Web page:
While our focus has been on recent extreme summer events, Fig. 7a indicates that coherence in interannual variability is now happening for all months, not just for winter-to-summer correlations. We explore this further in Fig. 7b, which shows the autocorrelation of the monthly SIA record at different lags in running 10-yr periods. Unsurprisingly, like most ocean variables the SIA record has a high autocorrelation at 1-month lag throughout the satellite record. The recent increase becomes apparent at longer lags though, with autocorrelation of more than 0.7 for 6 months lag. At all lags the autocorrelation ramps up rapidly after 2006, consistent with Purich and Doddridge (2023).

This analysis shows that the increased SIA variance over the last decade or so has been accompanied by greater sea ice autocorrelation, indicating more capacity for sea ice anomalies to persist from one season to the next. Indeed, while atmosphere modes are essential drivers of month-to-month sea ice variability, our analysis shows that accounting for this sea ice memory is necessary to empirically predict summer sea ice. Previous studies describe how an increase in temporal autocorrelation accompanies an increase in variance, since anomalies accumulate over time rather than dissipate quickly (Scheffer et al. 2009; Lenton 2011). This can be formally proven mathematically, and is evident in historical climate records, hence our results have a sound theoretical underpinning. Intriguingly, these changes are considered as warning signs of a system approaching a critical transition, and paleoclimate records show that a sudden shift to very high autocorrelation—such as we show for Antarctic sea ice over the last decade—has been a precursor to several abrupt changes in Earth’s history (Dakos et al. 2008). Our results therefore lend weight to suggestions that Antarctic sea ice has undergone a regime shift (Eayrs et al. 2021; Raphael and Handcock 2022; Purich and Doddridge 2023).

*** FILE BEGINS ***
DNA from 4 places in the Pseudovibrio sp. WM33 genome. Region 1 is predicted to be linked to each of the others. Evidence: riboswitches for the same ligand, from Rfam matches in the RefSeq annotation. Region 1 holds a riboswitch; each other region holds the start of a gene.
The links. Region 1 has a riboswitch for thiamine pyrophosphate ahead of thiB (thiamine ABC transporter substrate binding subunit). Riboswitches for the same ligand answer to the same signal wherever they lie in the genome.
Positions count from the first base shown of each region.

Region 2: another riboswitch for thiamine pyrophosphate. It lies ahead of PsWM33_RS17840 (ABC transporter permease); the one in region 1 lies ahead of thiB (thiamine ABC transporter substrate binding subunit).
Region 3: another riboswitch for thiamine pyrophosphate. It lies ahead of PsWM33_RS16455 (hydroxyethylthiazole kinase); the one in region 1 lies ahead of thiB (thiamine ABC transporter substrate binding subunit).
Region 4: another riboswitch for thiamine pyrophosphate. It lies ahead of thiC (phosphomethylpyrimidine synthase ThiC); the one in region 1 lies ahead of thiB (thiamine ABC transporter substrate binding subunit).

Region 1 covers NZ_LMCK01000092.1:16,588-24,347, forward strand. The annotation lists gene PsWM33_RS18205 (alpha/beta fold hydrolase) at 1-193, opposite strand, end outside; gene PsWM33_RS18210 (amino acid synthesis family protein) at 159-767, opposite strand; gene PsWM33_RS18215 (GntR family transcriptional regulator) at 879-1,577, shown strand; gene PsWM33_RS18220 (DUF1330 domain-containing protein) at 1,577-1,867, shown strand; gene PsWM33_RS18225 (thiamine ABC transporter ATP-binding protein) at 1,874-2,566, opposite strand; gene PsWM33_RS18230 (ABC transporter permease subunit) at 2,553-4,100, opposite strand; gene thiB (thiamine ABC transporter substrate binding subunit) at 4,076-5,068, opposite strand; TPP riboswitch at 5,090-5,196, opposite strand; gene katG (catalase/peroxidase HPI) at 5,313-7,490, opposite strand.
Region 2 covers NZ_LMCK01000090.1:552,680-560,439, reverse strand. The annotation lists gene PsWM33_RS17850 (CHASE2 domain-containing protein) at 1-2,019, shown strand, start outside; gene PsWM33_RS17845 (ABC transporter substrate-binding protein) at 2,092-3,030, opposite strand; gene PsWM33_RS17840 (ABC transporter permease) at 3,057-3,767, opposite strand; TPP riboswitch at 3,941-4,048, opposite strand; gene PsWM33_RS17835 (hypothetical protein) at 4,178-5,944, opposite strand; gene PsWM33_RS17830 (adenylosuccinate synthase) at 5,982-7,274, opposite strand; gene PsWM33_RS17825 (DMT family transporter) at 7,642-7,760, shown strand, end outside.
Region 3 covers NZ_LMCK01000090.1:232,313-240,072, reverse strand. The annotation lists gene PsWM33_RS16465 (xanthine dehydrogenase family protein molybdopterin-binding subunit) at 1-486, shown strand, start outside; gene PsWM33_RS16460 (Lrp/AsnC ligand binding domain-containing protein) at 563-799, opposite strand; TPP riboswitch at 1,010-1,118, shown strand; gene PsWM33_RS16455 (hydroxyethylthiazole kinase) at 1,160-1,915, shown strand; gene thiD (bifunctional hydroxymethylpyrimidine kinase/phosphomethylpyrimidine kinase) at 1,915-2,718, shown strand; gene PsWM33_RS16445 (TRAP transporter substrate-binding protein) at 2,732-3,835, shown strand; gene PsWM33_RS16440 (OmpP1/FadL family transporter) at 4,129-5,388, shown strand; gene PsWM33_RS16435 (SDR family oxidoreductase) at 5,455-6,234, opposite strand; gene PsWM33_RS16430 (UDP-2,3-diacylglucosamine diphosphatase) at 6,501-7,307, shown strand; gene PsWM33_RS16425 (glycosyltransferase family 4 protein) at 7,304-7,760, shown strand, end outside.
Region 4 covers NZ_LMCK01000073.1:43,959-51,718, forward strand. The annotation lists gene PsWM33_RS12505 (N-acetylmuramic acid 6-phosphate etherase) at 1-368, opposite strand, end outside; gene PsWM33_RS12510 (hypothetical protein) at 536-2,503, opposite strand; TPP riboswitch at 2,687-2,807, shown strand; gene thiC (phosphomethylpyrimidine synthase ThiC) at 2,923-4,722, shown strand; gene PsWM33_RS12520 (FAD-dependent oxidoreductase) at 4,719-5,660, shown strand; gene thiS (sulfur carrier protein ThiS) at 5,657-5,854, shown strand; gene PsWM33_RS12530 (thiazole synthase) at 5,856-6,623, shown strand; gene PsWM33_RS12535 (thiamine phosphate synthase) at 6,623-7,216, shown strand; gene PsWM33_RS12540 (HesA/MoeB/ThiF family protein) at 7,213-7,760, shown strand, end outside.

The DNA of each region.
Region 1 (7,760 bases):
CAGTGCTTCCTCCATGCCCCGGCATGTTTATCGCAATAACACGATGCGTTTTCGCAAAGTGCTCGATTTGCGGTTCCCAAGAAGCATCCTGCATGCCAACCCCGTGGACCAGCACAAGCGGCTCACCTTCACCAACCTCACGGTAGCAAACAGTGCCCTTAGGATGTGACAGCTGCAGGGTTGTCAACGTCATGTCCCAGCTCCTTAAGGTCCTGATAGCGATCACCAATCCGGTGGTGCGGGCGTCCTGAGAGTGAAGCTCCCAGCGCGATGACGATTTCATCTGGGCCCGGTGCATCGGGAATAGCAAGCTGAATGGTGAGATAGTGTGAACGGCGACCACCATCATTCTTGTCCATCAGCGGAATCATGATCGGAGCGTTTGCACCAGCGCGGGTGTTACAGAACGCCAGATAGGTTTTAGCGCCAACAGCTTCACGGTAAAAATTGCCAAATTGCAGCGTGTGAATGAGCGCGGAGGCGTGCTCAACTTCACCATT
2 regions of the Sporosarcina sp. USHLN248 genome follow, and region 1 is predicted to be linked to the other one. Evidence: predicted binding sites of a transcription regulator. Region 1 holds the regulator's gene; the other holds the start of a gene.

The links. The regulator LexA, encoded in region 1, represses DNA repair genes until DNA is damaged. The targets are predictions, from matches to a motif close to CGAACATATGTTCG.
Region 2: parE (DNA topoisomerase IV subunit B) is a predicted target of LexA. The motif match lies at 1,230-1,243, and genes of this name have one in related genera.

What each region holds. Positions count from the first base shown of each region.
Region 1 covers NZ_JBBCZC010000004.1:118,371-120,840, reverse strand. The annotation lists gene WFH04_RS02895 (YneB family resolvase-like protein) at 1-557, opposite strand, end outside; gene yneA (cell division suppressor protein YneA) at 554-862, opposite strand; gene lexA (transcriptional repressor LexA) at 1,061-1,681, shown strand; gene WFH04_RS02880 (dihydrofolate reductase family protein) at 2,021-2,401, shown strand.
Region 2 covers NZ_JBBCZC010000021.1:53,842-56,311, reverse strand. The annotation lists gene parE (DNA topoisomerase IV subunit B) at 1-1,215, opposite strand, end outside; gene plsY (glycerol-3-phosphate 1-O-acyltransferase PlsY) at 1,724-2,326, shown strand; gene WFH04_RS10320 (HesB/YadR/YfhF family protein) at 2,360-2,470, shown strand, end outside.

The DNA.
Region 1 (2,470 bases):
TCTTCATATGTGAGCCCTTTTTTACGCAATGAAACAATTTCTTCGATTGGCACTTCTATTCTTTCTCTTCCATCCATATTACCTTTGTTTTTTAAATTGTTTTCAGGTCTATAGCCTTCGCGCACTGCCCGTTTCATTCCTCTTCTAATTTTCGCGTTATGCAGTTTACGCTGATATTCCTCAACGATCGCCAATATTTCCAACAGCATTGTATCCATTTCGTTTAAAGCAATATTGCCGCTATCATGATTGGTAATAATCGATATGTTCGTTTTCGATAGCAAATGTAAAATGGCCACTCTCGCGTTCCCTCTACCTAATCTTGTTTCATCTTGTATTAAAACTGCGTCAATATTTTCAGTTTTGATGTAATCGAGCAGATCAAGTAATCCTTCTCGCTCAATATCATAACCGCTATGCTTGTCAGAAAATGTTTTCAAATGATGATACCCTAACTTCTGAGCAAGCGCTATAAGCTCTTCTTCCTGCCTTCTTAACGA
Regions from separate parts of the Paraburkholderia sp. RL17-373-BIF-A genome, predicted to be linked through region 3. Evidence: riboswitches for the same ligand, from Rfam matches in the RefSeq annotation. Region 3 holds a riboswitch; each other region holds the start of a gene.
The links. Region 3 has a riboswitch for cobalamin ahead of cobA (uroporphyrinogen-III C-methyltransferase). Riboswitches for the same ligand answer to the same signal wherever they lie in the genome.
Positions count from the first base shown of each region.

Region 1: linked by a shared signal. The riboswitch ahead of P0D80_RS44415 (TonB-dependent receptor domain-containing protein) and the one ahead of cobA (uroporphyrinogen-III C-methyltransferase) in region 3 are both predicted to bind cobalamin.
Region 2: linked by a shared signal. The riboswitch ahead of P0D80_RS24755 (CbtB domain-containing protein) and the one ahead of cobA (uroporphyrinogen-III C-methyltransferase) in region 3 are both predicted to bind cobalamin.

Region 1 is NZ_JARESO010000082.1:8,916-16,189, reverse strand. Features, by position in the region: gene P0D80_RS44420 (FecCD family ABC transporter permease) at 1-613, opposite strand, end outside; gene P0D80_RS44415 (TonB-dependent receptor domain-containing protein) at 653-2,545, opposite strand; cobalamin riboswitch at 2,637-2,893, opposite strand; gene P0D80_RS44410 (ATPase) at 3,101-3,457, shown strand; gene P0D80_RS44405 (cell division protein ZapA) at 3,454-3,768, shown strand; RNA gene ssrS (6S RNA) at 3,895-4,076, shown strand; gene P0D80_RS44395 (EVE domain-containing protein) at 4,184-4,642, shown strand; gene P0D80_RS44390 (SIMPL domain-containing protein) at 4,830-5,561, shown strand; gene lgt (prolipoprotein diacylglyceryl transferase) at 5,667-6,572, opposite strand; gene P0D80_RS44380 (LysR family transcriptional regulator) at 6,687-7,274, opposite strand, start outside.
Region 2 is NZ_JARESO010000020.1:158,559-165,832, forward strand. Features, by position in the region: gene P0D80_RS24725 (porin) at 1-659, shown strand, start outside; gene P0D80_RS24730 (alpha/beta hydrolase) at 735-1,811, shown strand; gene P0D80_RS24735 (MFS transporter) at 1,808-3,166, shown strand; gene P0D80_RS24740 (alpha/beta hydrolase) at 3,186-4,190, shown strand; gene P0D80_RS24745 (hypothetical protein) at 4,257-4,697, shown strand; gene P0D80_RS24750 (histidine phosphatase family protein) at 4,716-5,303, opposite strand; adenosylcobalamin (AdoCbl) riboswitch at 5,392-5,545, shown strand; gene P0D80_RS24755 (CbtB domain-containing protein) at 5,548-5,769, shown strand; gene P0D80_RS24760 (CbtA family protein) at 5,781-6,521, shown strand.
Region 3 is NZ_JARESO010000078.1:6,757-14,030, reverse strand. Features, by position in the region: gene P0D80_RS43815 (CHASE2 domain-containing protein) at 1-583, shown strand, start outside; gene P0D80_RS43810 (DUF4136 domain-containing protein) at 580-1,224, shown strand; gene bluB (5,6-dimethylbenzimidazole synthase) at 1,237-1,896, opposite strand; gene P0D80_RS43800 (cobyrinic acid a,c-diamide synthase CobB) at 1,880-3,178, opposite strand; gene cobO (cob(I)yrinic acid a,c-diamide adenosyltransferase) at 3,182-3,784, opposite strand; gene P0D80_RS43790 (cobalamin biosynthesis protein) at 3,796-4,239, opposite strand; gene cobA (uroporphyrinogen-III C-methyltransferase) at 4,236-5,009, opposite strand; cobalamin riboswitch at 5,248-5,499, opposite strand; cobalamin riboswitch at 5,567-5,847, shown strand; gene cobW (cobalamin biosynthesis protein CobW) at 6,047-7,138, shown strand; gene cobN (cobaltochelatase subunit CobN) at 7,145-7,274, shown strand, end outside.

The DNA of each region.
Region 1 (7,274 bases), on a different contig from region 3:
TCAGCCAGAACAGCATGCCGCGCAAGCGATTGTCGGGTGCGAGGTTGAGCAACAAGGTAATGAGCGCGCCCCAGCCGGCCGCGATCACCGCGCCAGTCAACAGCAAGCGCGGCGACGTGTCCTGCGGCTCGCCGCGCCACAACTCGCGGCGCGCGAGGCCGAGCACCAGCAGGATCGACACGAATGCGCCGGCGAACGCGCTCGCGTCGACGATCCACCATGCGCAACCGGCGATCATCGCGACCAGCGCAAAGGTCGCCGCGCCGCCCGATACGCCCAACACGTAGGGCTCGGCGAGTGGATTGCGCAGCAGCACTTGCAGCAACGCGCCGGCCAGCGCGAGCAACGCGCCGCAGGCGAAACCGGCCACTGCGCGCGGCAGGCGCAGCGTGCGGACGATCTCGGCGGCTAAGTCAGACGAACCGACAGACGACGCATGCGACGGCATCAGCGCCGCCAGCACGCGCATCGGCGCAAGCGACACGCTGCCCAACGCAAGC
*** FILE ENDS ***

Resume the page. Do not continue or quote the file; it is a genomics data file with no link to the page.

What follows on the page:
4. Discussion

We have shown that there has been a doubling of summer Antarctic sea ice variability over the period of satellite observations, consistent with Purich and Doddridge (2023). At the time scales considered in this study the primary driver of Antarctic sea ice is the atmosphere, but while large-scale atmospheric modes (e.g., SAM, ENSO, ZW3) are highly skillful in predicting summer sea ice, those modes alone are not enough to explain this recent increased variance. Instead, we show that since 2010 the sea ice state in preceding seasons is essential to skillfully predict summer sea ice. This is a departure from the earlier three decades of the satellite record, when winter and spring sea ice were not good predictors of the subsequent summer (Holland et al. 2013; Marchi et al. 2019; Ordoñez et al. 2018; Libera et al. 2022).